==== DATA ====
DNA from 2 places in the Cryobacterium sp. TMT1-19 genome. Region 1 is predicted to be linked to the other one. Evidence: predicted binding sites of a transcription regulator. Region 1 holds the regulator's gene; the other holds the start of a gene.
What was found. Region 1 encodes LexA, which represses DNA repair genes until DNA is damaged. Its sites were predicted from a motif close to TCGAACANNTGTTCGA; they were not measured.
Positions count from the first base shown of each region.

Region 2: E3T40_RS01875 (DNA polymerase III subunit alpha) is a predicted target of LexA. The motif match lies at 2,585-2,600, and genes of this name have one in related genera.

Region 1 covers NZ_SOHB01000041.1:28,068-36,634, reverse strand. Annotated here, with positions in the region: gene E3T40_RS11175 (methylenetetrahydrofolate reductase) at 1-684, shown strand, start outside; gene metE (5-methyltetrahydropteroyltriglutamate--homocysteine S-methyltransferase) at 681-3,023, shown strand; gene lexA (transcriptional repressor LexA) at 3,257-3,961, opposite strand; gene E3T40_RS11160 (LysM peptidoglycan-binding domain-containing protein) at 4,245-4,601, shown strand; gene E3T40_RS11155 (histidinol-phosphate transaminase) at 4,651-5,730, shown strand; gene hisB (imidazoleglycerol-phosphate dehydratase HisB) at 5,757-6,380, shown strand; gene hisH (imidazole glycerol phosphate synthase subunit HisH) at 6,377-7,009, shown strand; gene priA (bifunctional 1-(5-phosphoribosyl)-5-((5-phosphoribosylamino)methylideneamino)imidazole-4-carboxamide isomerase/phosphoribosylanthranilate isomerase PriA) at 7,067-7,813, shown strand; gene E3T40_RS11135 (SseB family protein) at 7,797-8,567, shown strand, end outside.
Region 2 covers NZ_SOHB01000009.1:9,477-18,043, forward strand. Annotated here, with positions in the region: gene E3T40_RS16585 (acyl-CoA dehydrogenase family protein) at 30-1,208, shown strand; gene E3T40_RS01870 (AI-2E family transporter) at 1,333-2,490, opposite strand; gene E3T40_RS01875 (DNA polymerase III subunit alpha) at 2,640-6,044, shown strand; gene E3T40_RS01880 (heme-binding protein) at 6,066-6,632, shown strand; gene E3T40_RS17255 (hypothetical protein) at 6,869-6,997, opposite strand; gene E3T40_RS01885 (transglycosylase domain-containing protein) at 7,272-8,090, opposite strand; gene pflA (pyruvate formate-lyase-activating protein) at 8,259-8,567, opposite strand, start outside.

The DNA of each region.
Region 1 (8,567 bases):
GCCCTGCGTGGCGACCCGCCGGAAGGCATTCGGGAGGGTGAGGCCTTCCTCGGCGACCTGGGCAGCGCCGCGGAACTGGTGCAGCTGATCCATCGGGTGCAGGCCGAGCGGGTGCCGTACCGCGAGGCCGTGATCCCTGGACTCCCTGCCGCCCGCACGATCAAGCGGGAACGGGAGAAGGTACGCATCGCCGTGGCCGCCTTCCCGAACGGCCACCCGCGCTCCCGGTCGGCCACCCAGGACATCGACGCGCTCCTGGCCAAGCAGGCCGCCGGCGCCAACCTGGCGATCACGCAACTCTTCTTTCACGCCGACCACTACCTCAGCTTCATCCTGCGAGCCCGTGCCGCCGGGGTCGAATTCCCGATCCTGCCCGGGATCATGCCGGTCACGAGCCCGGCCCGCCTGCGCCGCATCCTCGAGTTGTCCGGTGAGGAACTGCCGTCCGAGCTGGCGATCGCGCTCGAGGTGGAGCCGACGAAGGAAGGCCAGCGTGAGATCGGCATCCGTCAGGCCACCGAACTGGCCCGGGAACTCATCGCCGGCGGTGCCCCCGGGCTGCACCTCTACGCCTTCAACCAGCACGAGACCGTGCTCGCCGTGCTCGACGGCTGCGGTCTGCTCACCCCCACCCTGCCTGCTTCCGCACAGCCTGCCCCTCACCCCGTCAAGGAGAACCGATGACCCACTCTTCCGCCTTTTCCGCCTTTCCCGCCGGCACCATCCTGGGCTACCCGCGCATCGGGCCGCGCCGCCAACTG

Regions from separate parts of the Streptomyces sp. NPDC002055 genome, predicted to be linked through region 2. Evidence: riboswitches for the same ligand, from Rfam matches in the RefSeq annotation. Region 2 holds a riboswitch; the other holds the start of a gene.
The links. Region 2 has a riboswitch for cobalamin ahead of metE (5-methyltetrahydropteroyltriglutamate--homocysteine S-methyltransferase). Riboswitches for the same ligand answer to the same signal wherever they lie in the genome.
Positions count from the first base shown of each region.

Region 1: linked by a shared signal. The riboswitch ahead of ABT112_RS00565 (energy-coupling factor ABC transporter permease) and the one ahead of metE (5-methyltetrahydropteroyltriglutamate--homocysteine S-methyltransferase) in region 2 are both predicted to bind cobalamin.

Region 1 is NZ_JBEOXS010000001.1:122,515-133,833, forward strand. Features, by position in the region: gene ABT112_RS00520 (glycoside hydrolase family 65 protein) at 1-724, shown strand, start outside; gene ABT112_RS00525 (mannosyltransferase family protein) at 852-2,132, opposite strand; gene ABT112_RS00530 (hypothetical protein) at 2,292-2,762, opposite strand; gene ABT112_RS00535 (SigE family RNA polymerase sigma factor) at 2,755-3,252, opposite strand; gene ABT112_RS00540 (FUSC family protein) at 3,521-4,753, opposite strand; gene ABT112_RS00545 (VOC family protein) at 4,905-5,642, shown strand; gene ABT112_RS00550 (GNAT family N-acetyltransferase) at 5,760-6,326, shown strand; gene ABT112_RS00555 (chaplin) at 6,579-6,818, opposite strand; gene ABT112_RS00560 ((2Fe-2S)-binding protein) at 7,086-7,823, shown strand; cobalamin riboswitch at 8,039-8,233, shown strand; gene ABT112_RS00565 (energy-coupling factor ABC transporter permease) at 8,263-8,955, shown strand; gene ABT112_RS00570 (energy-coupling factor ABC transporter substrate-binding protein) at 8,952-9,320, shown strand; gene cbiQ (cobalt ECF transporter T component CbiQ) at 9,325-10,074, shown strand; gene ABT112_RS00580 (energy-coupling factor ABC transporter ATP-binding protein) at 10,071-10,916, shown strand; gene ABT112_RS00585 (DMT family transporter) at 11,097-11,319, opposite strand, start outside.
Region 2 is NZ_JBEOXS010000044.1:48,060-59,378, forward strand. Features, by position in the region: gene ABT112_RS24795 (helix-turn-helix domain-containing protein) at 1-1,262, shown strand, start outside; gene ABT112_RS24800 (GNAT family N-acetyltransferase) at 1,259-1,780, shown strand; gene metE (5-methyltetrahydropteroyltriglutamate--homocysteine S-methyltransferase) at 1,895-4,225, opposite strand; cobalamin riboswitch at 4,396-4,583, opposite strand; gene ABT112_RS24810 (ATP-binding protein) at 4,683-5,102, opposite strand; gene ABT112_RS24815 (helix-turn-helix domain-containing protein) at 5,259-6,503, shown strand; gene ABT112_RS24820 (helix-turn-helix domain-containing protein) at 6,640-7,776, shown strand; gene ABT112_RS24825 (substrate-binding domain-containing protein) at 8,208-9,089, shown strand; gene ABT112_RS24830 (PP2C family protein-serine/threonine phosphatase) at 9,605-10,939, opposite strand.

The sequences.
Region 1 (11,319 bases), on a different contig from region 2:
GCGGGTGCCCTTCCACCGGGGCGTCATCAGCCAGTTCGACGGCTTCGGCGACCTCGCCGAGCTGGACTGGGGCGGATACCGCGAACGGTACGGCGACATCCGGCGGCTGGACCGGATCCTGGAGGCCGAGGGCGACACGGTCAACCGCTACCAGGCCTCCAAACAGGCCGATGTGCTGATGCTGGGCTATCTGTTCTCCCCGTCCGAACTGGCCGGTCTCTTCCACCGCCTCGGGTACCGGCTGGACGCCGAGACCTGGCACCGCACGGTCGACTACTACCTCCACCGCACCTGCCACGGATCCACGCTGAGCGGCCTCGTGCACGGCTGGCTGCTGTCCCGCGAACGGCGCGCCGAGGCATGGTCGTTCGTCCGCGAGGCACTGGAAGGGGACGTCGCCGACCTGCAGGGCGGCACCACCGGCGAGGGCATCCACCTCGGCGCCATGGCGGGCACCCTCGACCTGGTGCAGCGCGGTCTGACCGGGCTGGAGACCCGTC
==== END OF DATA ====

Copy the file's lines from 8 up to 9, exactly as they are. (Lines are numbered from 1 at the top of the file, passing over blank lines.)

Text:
Region 1 (8,567 bases):
GCCCTGCGTGGCGACCCGCCGGAAGGCATTCGGGAGGGTGAGGCCTTCCTCGGCGACCTGGGCAGCGCCGCGGAACTGGTGCAGCTGATCCATCGGGTGCAGGCCGAGCGGGTGCCGTACCGCGAGGCCGTGATCCCTGGACTCCCTGCCGCCCGCACGATCAAGCGGGAACGGGAGAAGGTACGCATCGCCGTGGCCGCCTTCCCGAACGGCCACCCGCGCTCCCGGTCGGCCACCCAGGACATCGACGCGCTCCTGGCCAAGCAGGCCGCCGGCGCCAACCTGGCGATCACGCAACTCTTCTTTCACGCCGACCACTACCTCAGCTTCATCCTGCGAGCCCGTGCCGCCGGGGTCGAATTCCCGATCCTGCCCGGGATCATGCCGGTCACGAGCCCGGCCCGCCTGCGCCGCATCCTCGAGTTGTCCGGTGAGGAACTGCCGTCCGAGCTGGCGATCGCGCTCGAGGTGGAGCCGACGAAGGAAGGCCAGCGTGAGATCGGCATCCGTCAGGCCACCGAACTGGCCCGGGAACTCATCGCCGGCGGTGCCCCCGGGCTGCACCTCTACGCCTTCAACCAGCACGAGACCGTGCTCGCCGTGCTCGACGGCTGCGGTCTGCTCACCCCCACCCTGCCTGCTTCCGCACAGCCTGCCCCTCACCCCGTCAAGGAGAACCGATGACCCACTCTTCCGCCTTTTCCGCCTTTCCCGCCGGCACCATCCTGGGCTACCCGCGCATCGGGCCGCGCCGCCAACTG